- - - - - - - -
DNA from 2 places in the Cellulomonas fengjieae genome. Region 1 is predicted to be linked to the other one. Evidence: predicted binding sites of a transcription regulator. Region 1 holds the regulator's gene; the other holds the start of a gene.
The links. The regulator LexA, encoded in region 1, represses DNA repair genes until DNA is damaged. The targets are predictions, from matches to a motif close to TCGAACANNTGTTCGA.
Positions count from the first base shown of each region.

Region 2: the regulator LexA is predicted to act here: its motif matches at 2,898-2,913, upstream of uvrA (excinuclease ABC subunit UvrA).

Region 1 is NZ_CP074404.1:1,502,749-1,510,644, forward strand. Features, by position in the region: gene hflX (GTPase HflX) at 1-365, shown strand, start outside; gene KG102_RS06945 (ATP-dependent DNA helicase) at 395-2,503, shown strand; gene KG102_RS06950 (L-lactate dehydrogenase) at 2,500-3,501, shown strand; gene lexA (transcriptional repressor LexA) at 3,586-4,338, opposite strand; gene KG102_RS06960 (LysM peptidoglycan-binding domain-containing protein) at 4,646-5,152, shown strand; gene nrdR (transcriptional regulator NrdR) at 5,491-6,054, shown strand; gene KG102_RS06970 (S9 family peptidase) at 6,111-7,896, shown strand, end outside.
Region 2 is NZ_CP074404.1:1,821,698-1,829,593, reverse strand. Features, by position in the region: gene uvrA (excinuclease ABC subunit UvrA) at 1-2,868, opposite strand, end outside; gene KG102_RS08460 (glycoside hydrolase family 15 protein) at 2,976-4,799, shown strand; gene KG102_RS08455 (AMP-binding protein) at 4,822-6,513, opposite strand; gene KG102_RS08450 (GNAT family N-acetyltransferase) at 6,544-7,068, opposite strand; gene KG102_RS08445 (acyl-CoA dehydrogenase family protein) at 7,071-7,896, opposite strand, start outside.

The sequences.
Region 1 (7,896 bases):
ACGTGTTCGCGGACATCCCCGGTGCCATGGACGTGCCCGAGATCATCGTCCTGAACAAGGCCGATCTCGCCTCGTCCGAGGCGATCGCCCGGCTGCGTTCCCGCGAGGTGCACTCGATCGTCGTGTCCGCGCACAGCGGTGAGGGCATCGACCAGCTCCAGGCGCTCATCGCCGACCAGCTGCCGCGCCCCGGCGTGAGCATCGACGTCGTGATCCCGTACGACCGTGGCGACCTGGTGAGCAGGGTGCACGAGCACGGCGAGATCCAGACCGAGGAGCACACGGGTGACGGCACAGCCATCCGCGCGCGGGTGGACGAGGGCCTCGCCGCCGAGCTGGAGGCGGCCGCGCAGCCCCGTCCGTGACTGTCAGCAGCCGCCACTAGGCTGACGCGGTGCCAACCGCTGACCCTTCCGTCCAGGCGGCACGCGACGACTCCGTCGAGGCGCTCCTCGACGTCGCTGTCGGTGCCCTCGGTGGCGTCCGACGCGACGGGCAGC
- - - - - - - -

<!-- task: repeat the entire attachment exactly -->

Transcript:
DNA from 2 places in the Cellulomonas fengjieae genome. Region 1 is predicted to be linked to the other one. Evidence: predicted binding sites of a transcription regulator. Region 1 holds the regulator's gene; the other holds the start of a gene.
The links. The regulator LexA, encoded in region 1, represses DNA repair genes until DNA is damaged. The targets are predictions, from matches to a motif close to TCGAACANNTGTTCGA.
Positions count from the first base shown of each region.

Region 2: the regulator LexA is predicted to act here: its motif matches at 2,898-2,913, upstream of uvrA (excinuclease ABC subunit UvrA).

Region 1 is NZ_CP074404.1:1,502,749-1,510,644, forward strand. Features, by position in the region: gene hflX (GTPase HflX) at 1-365, shown strand, start outside; gene KG102_RS06945 (ATP-dependent DNA helicase) at 395-2,503, shown strand; gene KG102_RS06950 (L-lactate dehydrogenase) at 2,500-3,501, shown strand; gene lexA (transcriptional repressor LexA) at 3,586-4,338, opposite strand; gene KG102_RS06960 (LysM peptidoglycan-binding domain-containing protein) at 4,646-5,152, shown strand; gene nrdR (transcriptional regulator NrdR) at 5,491-6,054, shown strand; gene KG102_RS06970 (S9 family peptidase) at 6,111-7,896, shown strand, end outside.
Region 2 is NZ_CP074404.1:1,821,698-1,829,593, reverse strand. Features, by position in the region: gene uvrA (excinuclease ABC subunit UvrA) at 1-2,868, opposite strand, end outside; gene KG102_RS08460 (glycoside hydrolase family 15 protein) at 2,976-4,799, shown strand; gene KG102_RS08455 (AMP-binding protein) at 4,822-6,513, opposite strand; gene KG102_RS08450 (GNAT family N-acetyltransferase) at 6,544-7,068, opposite strand; gene KG102_RS08445 (acyl-CoA dehydrogenase family protein) at 7,071-7,896, opposite strand, start outside.

The sequences.
Region 1 (7,896 bases):
ACGTGTTCGCGGACATCCCCGGTGCCATGGACGTGCCCGAGATCATCGTCCTGAACAAGGCCGATCTCGCCTCGTCCGAGGCGATCGCCCGGCTGCGTTCCCGCGAGGTGCACTCGATCGTCGTGTCCGCGCACAGCGGTGAGGGCATCGACCAGCTCCAGGCGCTCATCGCCGACCAGCTGCCGCGCCCCGGCGTGAGCATCGACGTCGTGATCCCGTACGACCGTGGCGACCTGGTGAGCAGGGTGCACGAGCACGGCGAGATCCAGACCGAGGAGCACACGGGTGACGGCACAGCCATCCGCGCGCGGGTGGACGAGGGCCTCGCCGCCGAGCTGGAGGCGGCCGCGCAGCCCCGTCCGTGACTGTCAGCAGCCGCCACTAGGCTGACGCGGTGCCAACCGCTGACCCTTCCGTCCAGGCGGCACGCGACGACTCCGTCGAGGCGCTCCTCGACGTCGCTGTCGGTGCCCTCGGTGGCGTCCGACGCGACGGGCAGC